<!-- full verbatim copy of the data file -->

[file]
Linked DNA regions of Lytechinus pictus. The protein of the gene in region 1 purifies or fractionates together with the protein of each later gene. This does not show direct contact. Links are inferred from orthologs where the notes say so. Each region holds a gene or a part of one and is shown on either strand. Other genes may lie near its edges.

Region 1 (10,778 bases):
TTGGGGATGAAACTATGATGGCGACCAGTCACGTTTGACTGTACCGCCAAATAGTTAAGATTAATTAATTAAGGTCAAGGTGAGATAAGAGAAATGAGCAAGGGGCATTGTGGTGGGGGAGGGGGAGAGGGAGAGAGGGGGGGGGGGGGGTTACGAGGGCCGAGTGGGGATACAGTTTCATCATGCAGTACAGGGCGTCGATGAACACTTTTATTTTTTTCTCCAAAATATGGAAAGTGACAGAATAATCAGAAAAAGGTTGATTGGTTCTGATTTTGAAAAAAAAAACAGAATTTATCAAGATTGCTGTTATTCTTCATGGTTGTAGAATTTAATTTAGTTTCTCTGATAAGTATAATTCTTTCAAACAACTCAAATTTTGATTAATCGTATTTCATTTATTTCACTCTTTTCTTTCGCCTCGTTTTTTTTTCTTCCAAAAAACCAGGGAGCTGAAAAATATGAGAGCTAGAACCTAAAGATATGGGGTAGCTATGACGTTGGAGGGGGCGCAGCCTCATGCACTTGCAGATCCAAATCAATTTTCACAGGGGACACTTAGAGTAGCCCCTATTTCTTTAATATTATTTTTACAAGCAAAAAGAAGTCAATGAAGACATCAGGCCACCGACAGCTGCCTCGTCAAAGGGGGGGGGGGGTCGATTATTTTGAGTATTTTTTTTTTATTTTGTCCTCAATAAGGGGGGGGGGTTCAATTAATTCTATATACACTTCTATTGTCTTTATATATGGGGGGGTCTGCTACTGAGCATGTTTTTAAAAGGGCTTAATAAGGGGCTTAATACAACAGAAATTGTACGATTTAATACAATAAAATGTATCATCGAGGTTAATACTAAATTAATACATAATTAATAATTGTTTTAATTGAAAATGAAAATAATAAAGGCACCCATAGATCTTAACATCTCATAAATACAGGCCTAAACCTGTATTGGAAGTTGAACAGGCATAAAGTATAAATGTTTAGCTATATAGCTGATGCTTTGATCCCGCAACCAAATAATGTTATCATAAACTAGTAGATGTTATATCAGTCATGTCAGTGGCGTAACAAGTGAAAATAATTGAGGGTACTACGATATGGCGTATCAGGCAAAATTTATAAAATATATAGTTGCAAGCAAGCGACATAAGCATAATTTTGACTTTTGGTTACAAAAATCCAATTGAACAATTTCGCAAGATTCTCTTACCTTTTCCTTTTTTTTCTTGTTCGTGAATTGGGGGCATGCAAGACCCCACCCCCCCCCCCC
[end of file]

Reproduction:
Linked DNA regions of Lytechinus pictus. The protein of the gene in region 1 purifies or fractionates together with the protein of each later gene. This does not show direct contact. Links are inferred from orthologs where the notes say so. Each region holds a gene or a part of one and is shown on either strand. Other genes may lie near its edges.

Region 1 (10,778 bases):
TTGGGGATGAAACTATGATGGCGACCAGTCACGTTTGACTGTACCGCCAAATAGTTAAGATTAATTAATTAAGGTCAAGGTGAGATAAGAGAAATGAGCAAGGGGCATTGTGGTGGGGGAGGGGGAGAGGGAGAGAGGGGGGGGGGGGGGTTACGAGGGCCGAGTGGGGATACAGTTTCATCATGCAGTACAGGGCGTCGATGAACACTTTTATTTTTTTCTCCAAAATATGGAAAGTGACAGAATAATCAGAAAAAGGTTGATTGGTTCTGATTTTGAAAAAAAAAACAGAATTTATCAAGATTGCTGTTATTCTTCATGGTTGTAGAATTTAATTTAGTTTCTCTGATAAGTATAATTCTTTCAAACAACTCAAATTTTGATTAATCGTATTTCATTTATTTCACTCTTTTCTTTCGCCTCGTTTTTTTTTCTTCCAAAAAACCAGGGAGCTGAAAAATATGAGAGCTAGAACCTAAAGATATGGGGTAGCTATGACGTTGGAGGGGGCGCAGCCTCATGCACTTGCAGATCCAAATCAATTTTCACAGGGGACACTTAGAGTAGCCCCTATTTCTTTAATATTATTTTTACAAGCAAAAAGAAGTCAATGAAGACATCAGGCCACCGACAGCTGCCTCGTCAAAGGGGGGGGGGGGTCGATTATTTTGAGTATTTTTTTTTTATTTTGTCCTCAATAAGGGGGGGGGGTTCAATTAATTCTATATACACTTCTATTGTCTTTATATATGGGGGGGTCTGCTACTGAGCATGTTTTTAAAAGGGCTTAATAAGGGGCTTAATACAACAGAAATTGTACGATTTAATACAATAAAATGTATCATCGAGGTTAATACTAAATTAATACATAATTAATAATTGTTTTAATTGAAAATGAAAATAATAAAGGCACCCATAGATCTTAACATCTCATAAATACAGGCCTAAACCTGTATTGGAAGTTGAACAGGCATAAAGTATAAATGTTTAGCTATATAGCTGATGCTTTGATCCCGCAACCAAATAATGTTATCATAAACTAGTAGATGTTATATCAGTCATGTCAGTGGCGTAACAAGTGAAAATAATTGAGGGTACTACGATATGGCGTATCAGGCAAAATTTATAAAATATATAGTTGCAAGCAAGCGACATAAGCATAATTTTGACTTTTGGTTACAAAAATCCAATTGAACAATTTCGCAAGATTCTCTTACCTTTTCCTTTTTTTTCTTGTTCGTGAATTGGGGGCATGCAAGACCCCACCCCCCCCCCCC